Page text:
Pai was back at work on Wednesday after her miscarriage. “This wasn’t forced upon me,” said Pai. “No one knew I was pregnant. I probably should’ve known myself and my body well enough to realize I needed more time, but without formalized policies that give women permission to take leave, many women won’t. As an industry we should consider flexing bereavement policies, allowing people to choose when and how to tap into them.” 

At the 4A’s, much of the discussion around pregnancy and parental leave has been about the improvement the industry has undergone in recent years, said evp of talent, equity and inclusion Simon Fenwick. That said, what Fenwick does hear from pregnant women is that they still don’t want to mention they are pregnant out of fear of missing out and to avoid assumptions about what they are capable of.

“We hear stories of women who say, ‘I didn’t mention I was pregnant because it was obvious, because I didn’t want to be moved off an account,’” said Fenwick, adding that part of that fear comes from the industry’s shift from agency-of-record assignment to project work.

Women who’ve been pregnant while working in advertising said they maintained the hours, made sure to go to after-hours events, go on-set and continue to work as they had been previously. But once they were obviously pregnant, they were treated differently and left to prove that they were still able to do their jobs. While the discrimination isn’t as obvious as it once was, it still exists.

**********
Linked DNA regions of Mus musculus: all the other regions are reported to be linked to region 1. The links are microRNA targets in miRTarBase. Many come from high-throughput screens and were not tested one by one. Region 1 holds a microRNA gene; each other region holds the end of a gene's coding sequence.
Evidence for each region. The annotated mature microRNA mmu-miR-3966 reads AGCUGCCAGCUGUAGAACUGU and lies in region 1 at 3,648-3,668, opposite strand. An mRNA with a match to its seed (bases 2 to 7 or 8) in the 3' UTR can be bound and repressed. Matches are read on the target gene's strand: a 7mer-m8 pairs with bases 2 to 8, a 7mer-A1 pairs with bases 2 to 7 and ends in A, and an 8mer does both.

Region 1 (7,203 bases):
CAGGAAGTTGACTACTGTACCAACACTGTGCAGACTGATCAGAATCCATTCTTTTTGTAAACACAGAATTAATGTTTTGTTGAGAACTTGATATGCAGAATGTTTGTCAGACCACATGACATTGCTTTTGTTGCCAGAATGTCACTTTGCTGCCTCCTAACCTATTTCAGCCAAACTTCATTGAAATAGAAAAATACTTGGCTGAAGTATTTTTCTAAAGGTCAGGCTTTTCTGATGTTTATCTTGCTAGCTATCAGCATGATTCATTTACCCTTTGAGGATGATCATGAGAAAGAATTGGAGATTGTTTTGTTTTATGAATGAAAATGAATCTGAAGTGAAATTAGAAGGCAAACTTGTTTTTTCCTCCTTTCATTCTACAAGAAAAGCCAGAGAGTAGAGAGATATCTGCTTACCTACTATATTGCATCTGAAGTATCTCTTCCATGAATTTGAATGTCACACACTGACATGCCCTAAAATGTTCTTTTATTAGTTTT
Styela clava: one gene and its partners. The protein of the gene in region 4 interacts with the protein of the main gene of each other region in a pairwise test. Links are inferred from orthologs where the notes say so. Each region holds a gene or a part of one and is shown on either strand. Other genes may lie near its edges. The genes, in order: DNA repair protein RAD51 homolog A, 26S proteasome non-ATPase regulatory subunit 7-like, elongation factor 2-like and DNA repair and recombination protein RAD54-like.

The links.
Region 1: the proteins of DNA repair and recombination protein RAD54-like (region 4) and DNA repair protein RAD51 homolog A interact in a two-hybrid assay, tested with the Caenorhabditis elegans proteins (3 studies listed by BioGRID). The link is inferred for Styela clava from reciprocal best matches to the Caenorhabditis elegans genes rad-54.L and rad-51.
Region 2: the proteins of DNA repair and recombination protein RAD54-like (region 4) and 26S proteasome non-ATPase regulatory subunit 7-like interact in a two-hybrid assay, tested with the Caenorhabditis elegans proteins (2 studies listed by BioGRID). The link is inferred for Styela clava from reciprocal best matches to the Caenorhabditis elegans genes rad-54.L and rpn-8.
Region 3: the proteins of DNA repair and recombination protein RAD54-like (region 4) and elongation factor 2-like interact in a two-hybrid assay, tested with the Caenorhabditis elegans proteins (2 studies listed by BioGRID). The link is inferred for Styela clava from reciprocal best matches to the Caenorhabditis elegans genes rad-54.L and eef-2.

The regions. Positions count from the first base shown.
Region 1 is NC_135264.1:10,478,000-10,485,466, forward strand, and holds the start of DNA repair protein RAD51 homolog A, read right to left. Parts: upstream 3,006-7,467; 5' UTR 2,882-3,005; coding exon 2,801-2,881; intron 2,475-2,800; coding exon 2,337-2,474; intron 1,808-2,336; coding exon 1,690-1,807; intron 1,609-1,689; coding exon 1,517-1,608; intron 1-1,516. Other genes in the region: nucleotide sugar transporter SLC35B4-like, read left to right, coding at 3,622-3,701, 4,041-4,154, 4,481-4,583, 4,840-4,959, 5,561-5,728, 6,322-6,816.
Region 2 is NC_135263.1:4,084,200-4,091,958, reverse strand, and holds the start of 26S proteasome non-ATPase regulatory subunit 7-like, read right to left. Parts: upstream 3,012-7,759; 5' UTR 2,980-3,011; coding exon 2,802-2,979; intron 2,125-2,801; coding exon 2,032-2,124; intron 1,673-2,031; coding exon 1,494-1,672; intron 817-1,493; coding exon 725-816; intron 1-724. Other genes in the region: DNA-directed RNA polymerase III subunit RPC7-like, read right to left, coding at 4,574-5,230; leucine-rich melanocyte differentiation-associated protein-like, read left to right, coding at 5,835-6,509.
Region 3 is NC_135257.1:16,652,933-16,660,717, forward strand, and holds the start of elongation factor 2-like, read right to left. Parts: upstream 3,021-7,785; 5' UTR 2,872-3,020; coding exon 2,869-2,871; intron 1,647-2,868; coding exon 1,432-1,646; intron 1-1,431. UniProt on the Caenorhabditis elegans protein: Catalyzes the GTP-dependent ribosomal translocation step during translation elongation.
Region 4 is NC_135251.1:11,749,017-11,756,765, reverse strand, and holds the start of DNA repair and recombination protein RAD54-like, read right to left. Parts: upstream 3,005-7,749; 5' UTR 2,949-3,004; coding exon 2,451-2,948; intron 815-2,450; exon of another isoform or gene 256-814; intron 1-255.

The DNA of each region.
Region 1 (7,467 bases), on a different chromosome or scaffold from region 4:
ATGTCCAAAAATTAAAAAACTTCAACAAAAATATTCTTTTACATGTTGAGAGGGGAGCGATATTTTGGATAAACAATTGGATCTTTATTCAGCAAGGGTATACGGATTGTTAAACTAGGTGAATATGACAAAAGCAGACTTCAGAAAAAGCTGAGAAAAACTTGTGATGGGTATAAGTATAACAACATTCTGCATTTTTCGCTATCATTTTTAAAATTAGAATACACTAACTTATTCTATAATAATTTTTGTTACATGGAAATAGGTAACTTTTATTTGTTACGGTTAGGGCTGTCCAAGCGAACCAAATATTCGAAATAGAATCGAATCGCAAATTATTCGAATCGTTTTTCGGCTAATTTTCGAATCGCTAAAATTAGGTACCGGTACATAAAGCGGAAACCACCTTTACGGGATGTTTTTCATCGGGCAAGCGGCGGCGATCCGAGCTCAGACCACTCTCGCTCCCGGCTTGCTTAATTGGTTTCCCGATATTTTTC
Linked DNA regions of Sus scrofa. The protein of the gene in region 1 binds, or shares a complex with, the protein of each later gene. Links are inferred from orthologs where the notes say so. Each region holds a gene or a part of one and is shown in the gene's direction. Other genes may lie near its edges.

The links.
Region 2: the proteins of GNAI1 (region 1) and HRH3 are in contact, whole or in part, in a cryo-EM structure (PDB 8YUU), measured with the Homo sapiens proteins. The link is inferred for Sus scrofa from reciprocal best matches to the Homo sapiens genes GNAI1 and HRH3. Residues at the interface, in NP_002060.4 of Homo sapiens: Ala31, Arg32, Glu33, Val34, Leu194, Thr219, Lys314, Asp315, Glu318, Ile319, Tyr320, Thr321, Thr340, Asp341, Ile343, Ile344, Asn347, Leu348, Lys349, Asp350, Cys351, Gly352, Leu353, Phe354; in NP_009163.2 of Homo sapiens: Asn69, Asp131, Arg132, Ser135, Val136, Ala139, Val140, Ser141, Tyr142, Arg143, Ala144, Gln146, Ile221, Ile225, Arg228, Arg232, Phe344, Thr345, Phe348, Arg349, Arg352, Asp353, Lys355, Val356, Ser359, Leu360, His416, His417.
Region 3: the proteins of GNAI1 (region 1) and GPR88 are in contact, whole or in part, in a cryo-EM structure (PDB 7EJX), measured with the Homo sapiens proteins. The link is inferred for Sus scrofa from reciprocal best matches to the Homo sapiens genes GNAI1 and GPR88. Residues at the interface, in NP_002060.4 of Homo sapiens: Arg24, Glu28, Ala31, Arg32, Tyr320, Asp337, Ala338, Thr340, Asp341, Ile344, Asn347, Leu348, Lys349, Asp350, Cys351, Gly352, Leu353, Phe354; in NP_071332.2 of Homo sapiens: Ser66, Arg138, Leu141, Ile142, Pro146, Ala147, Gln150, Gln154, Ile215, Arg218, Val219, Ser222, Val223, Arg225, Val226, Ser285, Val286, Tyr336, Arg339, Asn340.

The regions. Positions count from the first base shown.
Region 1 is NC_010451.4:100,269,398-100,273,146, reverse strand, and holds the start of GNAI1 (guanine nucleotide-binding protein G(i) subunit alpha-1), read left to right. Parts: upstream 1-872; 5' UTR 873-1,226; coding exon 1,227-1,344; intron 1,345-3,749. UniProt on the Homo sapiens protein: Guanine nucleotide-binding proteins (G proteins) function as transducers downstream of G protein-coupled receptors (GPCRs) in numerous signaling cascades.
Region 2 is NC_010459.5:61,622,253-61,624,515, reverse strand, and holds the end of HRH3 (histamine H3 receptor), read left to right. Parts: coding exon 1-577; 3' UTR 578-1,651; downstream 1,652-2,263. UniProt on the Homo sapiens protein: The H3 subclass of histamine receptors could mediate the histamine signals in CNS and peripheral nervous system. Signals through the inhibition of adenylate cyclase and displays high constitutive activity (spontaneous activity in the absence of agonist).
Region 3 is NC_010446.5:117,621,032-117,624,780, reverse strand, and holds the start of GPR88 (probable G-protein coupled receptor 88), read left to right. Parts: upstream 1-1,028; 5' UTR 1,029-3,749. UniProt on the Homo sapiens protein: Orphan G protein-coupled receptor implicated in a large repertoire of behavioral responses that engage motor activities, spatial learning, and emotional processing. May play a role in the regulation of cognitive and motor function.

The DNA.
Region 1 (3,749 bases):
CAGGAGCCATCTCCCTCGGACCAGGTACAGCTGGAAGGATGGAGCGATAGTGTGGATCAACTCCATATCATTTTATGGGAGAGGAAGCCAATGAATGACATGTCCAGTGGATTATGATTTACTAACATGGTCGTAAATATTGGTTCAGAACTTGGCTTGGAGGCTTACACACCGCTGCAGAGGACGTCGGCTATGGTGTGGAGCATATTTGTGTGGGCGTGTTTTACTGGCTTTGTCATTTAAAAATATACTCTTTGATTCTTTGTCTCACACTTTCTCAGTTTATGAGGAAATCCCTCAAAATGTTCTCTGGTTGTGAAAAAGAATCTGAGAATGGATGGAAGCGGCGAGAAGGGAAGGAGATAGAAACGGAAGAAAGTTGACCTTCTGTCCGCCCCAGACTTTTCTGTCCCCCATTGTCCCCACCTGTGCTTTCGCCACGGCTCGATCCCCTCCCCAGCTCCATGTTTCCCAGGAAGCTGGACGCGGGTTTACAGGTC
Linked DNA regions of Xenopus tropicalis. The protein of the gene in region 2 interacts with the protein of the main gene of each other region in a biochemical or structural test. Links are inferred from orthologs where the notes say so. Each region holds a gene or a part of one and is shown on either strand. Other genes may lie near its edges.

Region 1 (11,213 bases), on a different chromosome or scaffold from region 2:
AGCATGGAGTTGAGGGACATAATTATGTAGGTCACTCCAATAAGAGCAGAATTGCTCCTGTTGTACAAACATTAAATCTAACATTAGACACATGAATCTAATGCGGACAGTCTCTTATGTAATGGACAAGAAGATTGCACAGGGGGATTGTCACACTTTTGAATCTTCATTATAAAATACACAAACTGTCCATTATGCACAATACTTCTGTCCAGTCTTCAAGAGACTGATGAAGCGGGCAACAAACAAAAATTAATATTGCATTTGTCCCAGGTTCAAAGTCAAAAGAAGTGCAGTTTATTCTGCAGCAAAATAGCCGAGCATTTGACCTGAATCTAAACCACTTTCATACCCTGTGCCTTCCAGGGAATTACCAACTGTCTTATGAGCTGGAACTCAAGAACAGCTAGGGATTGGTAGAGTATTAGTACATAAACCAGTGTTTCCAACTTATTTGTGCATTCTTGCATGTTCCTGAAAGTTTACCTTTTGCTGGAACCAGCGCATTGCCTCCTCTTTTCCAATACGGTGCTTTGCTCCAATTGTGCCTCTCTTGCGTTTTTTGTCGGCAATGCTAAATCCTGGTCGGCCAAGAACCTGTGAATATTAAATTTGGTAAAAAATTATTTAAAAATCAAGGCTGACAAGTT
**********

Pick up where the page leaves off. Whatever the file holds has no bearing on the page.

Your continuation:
“It’s just like the subtle things, like you miss out on opportunities,” said LeBlanc. “Nobody wants to put the eight months pregnant woman in a new business pitch. Or having everybody, with relatively good intentions, they want to tread a little carefully around you when you come back. It involves having to really kind of do a campaign of being like, ‘No, I’m here are dedicated to doing this work and I’m not checked out.’”